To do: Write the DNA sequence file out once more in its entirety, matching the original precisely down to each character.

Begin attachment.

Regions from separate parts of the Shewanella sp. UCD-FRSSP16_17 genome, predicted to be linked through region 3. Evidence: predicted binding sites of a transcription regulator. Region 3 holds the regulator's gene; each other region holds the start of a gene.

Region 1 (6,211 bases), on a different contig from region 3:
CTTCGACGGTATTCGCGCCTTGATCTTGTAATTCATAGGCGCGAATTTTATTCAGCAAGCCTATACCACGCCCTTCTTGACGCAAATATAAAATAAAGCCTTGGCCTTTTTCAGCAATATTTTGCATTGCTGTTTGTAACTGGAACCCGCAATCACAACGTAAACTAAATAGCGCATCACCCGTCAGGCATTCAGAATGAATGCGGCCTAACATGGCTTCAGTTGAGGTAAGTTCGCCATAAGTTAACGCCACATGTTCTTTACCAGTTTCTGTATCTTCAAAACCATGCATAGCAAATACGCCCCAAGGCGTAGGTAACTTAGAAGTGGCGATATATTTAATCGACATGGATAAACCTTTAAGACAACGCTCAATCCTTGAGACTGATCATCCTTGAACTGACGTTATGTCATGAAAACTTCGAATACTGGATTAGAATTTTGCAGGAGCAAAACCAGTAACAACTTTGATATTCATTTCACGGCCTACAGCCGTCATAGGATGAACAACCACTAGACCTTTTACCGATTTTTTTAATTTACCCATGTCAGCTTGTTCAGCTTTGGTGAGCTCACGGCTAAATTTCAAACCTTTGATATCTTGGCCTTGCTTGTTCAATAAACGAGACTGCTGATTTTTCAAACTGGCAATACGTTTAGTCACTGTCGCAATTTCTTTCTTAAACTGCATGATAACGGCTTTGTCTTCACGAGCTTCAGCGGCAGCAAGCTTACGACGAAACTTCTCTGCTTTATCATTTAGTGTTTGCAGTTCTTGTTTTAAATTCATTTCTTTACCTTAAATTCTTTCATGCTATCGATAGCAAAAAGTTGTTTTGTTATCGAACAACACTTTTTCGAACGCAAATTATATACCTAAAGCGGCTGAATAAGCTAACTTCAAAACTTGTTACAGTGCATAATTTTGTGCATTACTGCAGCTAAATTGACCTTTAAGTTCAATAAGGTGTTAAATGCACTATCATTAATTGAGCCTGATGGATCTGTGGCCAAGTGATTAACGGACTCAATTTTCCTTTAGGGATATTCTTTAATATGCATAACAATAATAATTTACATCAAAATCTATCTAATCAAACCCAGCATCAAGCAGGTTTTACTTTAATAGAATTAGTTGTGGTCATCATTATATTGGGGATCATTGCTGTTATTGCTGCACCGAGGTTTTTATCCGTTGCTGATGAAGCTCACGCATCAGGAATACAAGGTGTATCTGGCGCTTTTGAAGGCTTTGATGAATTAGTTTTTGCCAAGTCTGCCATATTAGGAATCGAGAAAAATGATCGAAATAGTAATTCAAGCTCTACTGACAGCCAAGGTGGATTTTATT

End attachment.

Regions from separate parts of the Shewanella sp. UCD-FRSSP16_17 genome, predicted to be linked through region 3. Evidence: predicted binding sites of a transcription regulator. Region 3 holds the regulator's gene; each other region holds the start of a gene.

Region 1 (6,211 bases), on a different contig from region 3:
CTTCGACGGTATTCGCGCCTTGATCTTGTAATTCATAGGCGCGAATTTTATTCAGCAAGCCTATACCACGCCCTTCTTGACGCAAATATAAAATAAAGCCTTGGCCTTTTTCAGCAATATTTTGCATTGCTGTTTGTAACTGGAACCCGCAATCACAACGTAAACTAAATAGCGCATCACCCGTCAGGCATTCAGAATGAATGCGGCCTAACATGGCTTCAGTTGAGGTAAGTTCGCCATAAGTTAACGCCACATGTTCTTTACCAGTTTCTGTATCTTCAAAACCATGCATAGCAAATACGCCCCAAGGCGTAGGTAACTTAGAAGTGGCGATATATTTAATCGACATGGATAAACCTTTAAGACAACGCTCAATCCTTGAGACTGATCATCCTTGAACTGACGTTATGTCATGAAAACTTCGAATACTGGATTAGAATTTTGCAGGAGCAAAACCAGTAACAACTTTGATATTCATTTCACGGCCTACAGCCGTCATAGGATGAACAACCACTAGACCTTTTACCGATTTTTTTAATTTACCCATGTCAGCTTGTTCAGCTTTGGTGAGCTCACGGCTAAATTTCAAACCTTTGATATCTTGGCCTTGCTTGTTCAATAAACGAGACTGCTGATTTTTCAAACTGGCAATACGTTTAGTCACTGTCGCAATTTCTTTCTTAAACTGCATGATAACGGCTTTGTCTTCACGAGCTTCAGCGGCAGCAAGCTTACGACGAAACTTCTCTGCTTTATCATTTAGTGTTTGCAGTTCTTGTTTTAAATTCATTTCTTTACCTTAAATTCTTTCATGCTATCGATAGCAAAAAGTTGTTTTGTTATCGAACAACACTTTTTCGAACGCAAATTATATACCTAAAGCGGCTGAATAAGCTAACTTCAAAACTTGTTACAGTGCATAATTTTGTGCATTACTGCAGCTAAATTGACCTTTAAGTTCAATAAGGTGTTAAATGCACTATCATTAATTGAGCCTGATGGATCTGTGGCCAAGTGATTAACGGACTCAATTTTCCTTTAGGGATATTCTTTAATATGCATAACAATAATAATTTACATCAAAATCTATCTAATCAAACCCAGCATCAAGCAGGTTTTACTTTAATAGAATTAGTTGTGGTCATCATTATATTGGGGATCATTGCTGTTATTGCTGCACCGAGGTTTTTATCCGTTGCTGATGAAGCTCACGCATCAGGAATACAAGGTGTATCTGGCGCTTTTGAAGGCTTTGATGAATTAGTTTTTGCCAAGTCTGCCATATTAGGAATCGAGAAAAATGATCGAAATAGTAATTCAAGCTCTACTGACAGCCAAGGTGGATTTTATT